Blanchard v. Colvin, No. 1:2016cv02117 - Document 42 (N.D. Ill. 2017)

Court Description: MEMORANDUM Opinion and Order: This matter is before the Court on Plaintiff's Motion for Attorneys Fees Under the Equal Access to Justice Act (EAJA). [Dkt. 31.] For the reasons that follow, Plaintiff's motion is denied. - Signed by the Honorable Susan E. Cox on 11/9/2017. [For further details see order] Mailed notice (np, )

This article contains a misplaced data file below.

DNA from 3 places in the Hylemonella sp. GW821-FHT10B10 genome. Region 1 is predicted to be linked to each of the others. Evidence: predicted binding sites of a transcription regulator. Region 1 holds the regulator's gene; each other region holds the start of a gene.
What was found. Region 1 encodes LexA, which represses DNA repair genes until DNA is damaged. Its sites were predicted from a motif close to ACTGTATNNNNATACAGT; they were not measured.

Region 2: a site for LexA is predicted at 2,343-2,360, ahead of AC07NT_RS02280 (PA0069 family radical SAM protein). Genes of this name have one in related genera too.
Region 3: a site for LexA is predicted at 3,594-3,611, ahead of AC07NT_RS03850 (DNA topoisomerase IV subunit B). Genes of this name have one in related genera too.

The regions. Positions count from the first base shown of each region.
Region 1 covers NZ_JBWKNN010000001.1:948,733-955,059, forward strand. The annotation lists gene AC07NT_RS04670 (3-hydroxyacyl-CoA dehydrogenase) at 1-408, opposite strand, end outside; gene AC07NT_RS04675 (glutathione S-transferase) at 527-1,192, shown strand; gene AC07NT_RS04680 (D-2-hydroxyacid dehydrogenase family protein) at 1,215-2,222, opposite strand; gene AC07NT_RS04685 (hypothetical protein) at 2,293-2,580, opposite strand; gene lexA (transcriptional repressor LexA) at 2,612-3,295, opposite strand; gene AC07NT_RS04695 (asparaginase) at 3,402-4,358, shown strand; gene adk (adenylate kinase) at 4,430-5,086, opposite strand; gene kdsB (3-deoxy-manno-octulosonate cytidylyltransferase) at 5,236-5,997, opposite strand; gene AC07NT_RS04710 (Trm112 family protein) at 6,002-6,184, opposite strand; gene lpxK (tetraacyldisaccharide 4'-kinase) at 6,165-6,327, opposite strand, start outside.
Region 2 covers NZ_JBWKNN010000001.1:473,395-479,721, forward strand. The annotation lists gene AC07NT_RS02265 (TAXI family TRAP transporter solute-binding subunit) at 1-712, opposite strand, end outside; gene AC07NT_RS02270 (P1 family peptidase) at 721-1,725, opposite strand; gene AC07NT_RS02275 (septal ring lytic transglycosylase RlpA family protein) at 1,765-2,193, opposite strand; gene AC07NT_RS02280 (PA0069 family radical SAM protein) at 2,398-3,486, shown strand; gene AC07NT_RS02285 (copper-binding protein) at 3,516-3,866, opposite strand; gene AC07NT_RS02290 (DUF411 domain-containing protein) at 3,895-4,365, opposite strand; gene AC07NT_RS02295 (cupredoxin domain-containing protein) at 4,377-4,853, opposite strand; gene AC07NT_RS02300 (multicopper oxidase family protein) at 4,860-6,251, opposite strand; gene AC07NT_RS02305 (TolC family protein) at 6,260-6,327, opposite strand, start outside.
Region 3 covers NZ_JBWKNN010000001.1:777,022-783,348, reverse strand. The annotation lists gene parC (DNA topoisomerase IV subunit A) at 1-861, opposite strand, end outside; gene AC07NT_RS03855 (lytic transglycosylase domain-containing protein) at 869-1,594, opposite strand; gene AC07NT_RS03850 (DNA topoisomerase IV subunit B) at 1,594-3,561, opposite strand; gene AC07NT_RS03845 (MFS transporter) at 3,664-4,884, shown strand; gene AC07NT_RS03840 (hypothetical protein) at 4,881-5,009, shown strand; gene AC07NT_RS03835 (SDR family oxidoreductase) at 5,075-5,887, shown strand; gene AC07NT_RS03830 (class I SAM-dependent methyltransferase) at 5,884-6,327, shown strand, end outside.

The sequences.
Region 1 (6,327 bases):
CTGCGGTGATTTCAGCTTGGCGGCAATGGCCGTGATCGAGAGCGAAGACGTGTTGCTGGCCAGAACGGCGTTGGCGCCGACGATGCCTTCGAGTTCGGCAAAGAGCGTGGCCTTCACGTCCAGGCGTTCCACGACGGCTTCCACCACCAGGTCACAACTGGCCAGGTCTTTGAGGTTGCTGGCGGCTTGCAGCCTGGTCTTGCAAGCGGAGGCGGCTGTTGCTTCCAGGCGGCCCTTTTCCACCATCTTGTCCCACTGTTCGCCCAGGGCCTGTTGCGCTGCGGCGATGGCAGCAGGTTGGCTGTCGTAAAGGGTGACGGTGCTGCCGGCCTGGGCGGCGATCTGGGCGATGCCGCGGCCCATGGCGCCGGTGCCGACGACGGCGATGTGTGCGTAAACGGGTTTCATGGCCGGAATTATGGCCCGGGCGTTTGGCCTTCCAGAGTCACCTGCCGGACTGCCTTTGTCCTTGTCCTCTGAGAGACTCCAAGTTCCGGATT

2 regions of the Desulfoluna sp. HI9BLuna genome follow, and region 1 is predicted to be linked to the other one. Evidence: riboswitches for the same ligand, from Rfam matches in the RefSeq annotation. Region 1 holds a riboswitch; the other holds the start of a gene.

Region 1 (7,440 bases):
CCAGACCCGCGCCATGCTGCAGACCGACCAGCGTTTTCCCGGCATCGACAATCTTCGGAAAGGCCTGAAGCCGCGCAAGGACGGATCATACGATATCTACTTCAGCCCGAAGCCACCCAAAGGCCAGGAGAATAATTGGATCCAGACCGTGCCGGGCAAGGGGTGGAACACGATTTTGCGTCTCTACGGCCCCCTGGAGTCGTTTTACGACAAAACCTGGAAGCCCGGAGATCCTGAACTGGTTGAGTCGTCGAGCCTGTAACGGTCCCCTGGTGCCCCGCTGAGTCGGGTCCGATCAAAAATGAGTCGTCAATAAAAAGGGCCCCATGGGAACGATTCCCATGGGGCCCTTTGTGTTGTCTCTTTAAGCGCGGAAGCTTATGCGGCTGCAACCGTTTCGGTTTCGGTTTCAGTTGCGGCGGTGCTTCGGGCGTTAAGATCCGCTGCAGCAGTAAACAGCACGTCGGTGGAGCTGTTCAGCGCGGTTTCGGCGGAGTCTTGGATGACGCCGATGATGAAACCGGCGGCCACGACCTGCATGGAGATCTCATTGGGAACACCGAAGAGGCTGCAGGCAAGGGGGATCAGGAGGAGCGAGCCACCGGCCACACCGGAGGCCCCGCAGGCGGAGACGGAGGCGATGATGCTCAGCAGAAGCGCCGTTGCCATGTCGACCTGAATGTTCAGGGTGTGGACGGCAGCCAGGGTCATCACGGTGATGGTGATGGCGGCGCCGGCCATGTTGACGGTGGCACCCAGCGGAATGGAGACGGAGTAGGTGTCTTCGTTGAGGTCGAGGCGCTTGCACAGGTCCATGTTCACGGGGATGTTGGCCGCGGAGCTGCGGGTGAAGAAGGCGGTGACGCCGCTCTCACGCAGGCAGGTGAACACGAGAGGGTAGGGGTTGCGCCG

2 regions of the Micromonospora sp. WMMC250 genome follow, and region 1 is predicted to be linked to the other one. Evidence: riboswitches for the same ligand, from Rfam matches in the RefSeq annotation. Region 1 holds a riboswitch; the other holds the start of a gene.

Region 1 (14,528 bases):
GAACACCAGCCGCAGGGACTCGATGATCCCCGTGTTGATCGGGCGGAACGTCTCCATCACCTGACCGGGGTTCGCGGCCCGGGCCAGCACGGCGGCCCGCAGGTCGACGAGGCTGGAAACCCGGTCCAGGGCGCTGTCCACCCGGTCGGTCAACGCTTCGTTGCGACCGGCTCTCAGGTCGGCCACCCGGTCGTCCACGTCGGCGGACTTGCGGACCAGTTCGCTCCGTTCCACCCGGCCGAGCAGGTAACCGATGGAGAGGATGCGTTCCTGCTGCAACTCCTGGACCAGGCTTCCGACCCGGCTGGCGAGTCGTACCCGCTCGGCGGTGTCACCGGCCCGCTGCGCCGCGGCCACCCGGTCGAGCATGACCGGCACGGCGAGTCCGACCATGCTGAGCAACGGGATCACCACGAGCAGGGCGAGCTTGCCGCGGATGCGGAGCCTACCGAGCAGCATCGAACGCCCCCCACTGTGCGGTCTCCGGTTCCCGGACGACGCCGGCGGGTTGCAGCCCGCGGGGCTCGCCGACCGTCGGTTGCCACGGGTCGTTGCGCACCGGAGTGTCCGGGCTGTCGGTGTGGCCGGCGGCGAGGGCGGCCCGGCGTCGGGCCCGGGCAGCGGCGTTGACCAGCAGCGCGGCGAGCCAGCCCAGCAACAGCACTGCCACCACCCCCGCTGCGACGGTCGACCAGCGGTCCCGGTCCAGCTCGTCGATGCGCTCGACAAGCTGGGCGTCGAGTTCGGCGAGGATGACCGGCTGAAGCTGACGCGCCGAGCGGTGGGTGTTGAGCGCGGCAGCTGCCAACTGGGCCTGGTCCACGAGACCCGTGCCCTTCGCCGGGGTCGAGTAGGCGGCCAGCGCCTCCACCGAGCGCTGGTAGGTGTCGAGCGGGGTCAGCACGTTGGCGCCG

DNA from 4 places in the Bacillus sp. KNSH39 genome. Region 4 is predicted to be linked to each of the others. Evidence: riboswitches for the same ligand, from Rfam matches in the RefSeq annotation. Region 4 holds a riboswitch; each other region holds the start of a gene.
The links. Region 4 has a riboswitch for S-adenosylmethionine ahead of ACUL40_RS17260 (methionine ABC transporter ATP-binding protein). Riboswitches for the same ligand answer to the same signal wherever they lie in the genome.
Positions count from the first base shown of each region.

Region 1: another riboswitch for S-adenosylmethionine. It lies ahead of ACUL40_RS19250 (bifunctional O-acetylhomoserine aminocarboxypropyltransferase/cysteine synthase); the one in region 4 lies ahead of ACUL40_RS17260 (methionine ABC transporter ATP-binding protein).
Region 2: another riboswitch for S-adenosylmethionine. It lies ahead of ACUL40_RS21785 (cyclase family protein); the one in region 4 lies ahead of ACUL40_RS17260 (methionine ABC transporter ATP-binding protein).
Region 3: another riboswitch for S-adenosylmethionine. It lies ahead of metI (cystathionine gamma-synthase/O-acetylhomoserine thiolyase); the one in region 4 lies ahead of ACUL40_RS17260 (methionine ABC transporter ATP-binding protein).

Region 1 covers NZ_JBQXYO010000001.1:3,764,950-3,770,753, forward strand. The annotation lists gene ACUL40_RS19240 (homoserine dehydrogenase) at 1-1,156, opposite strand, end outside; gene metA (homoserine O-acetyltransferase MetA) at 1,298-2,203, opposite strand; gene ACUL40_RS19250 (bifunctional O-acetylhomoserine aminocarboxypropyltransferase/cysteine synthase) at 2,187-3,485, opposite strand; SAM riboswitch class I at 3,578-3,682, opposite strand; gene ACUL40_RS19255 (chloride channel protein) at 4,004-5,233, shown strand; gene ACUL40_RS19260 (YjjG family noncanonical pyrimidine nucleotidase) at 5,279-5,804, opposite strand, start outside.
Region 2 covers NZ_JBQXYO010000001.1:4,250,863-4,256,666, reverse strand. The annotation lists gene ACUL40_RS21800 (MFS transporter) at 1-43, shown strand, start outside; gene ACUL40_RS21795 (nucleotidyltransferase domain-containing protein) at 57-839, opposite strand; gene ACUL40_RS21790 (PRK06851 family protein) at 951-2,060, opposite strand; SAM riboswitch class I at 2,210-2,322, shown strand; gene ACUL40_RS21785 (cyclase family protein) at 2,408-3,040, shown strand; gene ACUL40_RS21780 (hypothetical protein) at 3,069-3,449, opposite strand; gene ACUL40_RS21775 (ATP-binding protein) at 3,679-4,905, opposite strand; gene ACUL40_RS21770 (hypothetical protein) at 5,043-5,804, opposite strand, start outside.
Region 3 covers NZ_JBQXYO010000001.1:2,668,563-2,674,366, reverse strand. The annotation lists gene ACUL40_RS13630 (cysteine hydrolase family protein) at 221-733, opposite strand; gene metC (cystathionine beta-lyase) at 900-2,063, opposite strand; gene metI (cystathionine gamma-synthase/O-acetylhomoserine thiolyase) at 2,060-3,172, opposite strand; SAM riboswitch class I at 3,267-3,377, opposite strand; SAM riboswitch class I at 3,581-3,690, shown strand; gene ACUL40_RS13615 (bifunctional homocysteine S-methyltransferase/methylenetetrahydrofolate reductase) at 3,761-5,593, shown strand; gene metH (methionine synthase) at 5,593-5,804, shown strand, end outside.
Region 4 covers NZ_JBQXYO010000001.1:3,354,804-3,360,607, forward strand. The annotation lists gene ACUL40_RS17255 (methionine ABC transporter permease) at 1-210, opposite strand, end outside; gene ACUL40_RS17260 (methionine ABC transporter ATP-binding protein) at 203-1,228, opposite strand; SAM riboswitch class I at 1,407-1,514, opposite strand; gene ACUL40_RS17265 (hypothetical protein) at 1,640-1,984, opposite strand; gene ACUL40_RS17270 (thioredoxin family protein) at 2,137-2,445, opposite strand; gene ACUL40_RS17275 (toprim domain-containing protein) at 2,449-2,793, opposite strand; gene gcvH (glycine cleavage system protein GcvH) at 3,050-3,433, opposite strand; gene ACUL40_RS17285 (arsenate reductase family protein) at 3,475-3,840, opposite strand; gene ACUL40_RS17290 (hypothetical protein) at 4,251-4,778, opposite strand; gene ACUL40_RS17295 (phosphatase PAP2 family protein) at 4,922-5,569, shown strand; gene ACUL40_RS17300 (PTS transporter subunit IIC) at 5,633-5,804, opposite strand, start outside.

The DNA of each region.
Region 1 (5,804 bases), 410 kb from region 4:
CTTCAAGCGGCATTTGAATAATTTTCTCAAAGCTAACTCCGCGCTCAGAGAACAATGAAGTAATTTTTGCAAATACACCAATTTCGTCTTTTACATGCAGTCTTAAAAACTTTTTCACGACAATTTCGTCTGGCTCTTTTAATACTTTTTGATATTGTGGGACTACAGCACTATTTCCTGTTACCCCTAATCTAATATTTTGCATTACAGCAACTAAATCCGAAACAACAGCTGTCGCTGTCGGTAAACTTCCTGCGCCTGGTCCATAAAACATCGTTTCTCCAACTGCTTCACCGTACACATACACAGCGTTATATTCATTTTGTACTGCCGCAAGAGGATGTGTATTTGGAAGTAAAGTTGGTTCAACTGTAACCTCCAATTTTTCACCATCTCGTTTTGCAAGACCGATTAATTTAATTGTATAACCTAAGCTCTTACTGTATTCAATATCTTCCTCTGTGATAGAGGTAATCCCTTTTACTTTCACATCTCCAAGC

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Blanchard v. Colvin Doc. 42 IN THE UNITED STATES DISTRICT COURT FOR THE NORTHERN DISTRICT OF ILLINOIS EASTERN DIVISION BARBARA BLANCHARD, Plaintiff, v. NANCY A. BERRYHILL, Acting Commissioner of the U.S. Social Security Administration, Defendant. ) ) ) ) ) ) ) ) ) ) ) No. 16 C 2117 Magistrate Judge Susan E. Cox MEMORANDUM OPINION AND ORDER This matter is before the Court on Plaintiff’s Motion for Attorney’s Fees Under the Equal Access to Justice Act (“EAJA”). [Dkt. 31.] For the reasons that follow, Plaintiff’s motion is denied. FACTUAL AND PROCEDURAL BACKGROUND Plaintiff filed a SSI application on June 29, 2011, alleging a disability onset date of February 1, 2011. (R. 131–36.) Her initial application was denied on August 2, 2011 and again at the reconsideration stage on March 8, 2012. (R. 68–79.) Plaintiff requested a hearing before an Administrative Law Judge (“ALJ”) on April 19, 2012, which was held on January 15, 2013. (R. 80, 38–65.) Plaintiff appeared at the hearing with her attorney. On March 14, 2013, the ALJ issued a written decision denying Plaintiff’s application for DIB. (R. 24–34.) The Appeals Council (“AC”) denied review on April 9, 2014. (R. 12–17.) Plaintiff appealed that decision, and this Court reversed and remanded the case because the ALJ had failed to consider Plaintiff’s non-severe ailment of plantar fasciitis in formulating the ALJ’s residual functional capacity (“RFC”) assessment. (Dkt. 23.) Defendant Nancy A. 1 Berryhill (the “Commissioner”) then moved for reconsideration, arguing that Plaintiff’s plantar fasciitis “did not meet the twelve-month durational requirement of the Social Security Act,” which required the ALJ “to omit it from his analysis.” (Dkt. 25 at 1.) The Court denied that motion because it was not timely filed pursuant to Federal Rule of Civil Procedure 59(e), and an “error of law” is not a valid ground to bring a motion pursuant to Federal Rule of Civil Procedure 60(b). Plaintiff then moved for attorney’s fees pursuant to the EAJA, which provides that a district court may award attorney’s fees where: 1) the claimant is a prevailing party; 2) the government was not substantially justified; 3) no “special circumstances” make an award unjust; and 4) the fee application is submitted within 30 days of the final judgment and is supported by an itemized statement. Golembiewski v. Banrnhart, 382 F.3d 721, 723-24 (7th Cir. 2004) (citing 28 U.S.C. § 2412(d)(1)(A).) The Commissioner’s response to the motion focuses solely on whether the government’s position was substantially justified; as such, the Court will only consider that issue in its opinion below. DICUSSION The Court finds that the Commissioner’s position was substantially justified. Although the EAJA does not define the term “substantially justified,” the Supreme Court “has defined the term to mean ‘justified to a degree that could satisfy a reasonable person.’” Greer v. Apfel, 172 F.3d 53 (7th Cir. 1998) (quoting Pierce v. Underwood, 487 U.S. 552, 562 (1988)). Ultimately, “[t]he test for substantial justification is whether the agency had a rational ground for thinking it had a rational ground for its action.” Kolman v. Shalala, 39 F.3d 173, 177 (7th Cir. 1994.) The EAJA does not require that the agency’s arguments be correct in order for them to be 2 substantially justified; in fact, the “Commissioner’s position may be substantially justified even if it turns out to be completely wrong.” Bassett v. Astrue, 641 F.3d 857, 859 (7th Cir. 2011). As noted in the Commissioner’s brief to the instant motion, there is a durational consideration of twelve months in order for a claimant’s impairment to be found disabling. For example, the federal regulations state that “[u]nless your impairment is expected to result in death, it must have lasted or must be expected to last for a continuous period of at least 12 months.” 20 C.F.R. § 406.909. If this durational requirement were applied to all impairments suffered by a claimant (i.e., both severe and non-severe impairments), the Commissioner’s position would have been correct, and the ALJ would not need to consider Plaintiff’s plantar fasciitis in the RFC finding. As such, it was not irrational for the Commissioner to maintain that Plaintiff had to suffer from plantar fasciitis for at least twelve months in order for it to factor into the ALJ’s FRC analysis, and the position was substantially justified. However, the Court continues to maintain that the ALJ’s decision was flawed; the durational requirement does not free an ALJ from his or her duty to consider all impairments (including non-severe impairments) in making a finding on the claimant’s RFC. From the Court’s review, the durational requirements cited by the Commissioner only concern whether the claimant’s condition can rise to the level of a severe impairment that would permit a finding that the claimant is disabled, as defined in the Social Security Act. 1 The Court has found no such durational requirements for non-severe impairments. In fact, ALJs regularly find that an impairment that lasts less than twelve months is, by definition, a non-severe impairment. See, e.g., Gray v. Astrue, 2011 WL 332540, at *4 (N.D. Ill. Jan. 28, 2011); Pawlikowski v. Astrue, 2009 WL 2515608, at *7 (N.D. Ill. Aug. 17, 2009). Moreover, it is well established that “[w]hen 1 The Commissioner does not challenge the ALJ’s finding that Plaintiff suffered from other severe impairments, including diabetes, obesity, and hypertension. (See Dkt. 23.) 3 determining a claimant’s RFC, the ALJ must consider the combination of all limitations on the ability to work, including those that do not individually rise to the level of a severe impairment.” Denton v. Astrue, 596 F.3d 419, 423 (7th Cir. 2010). Therefore, if an impairment that lasts fewer than twelve months is necessarily non-severe, and an ALJ must consider non-severe impairments in determining a claimant’s RFC, the ALJ in this case was required to consider Plaintiff’s plantar fasciitis in the RFC determination, even if that condition lasted fewer than twelve months. In other words, the Commissioner’s position may have been substantially justified, but the ALJ’s decision required the Court to remand for the reasons articulated in its previous opinion. CONCLUSION For the foregoing reasons, Plaintiff’s Motion for Attorney’s Fees Under the Equal Access to Justice Act is denied. ENTER: DATED: 11/9/2017 ____________________________ Susan E. Cox United States Magistrate Judge 4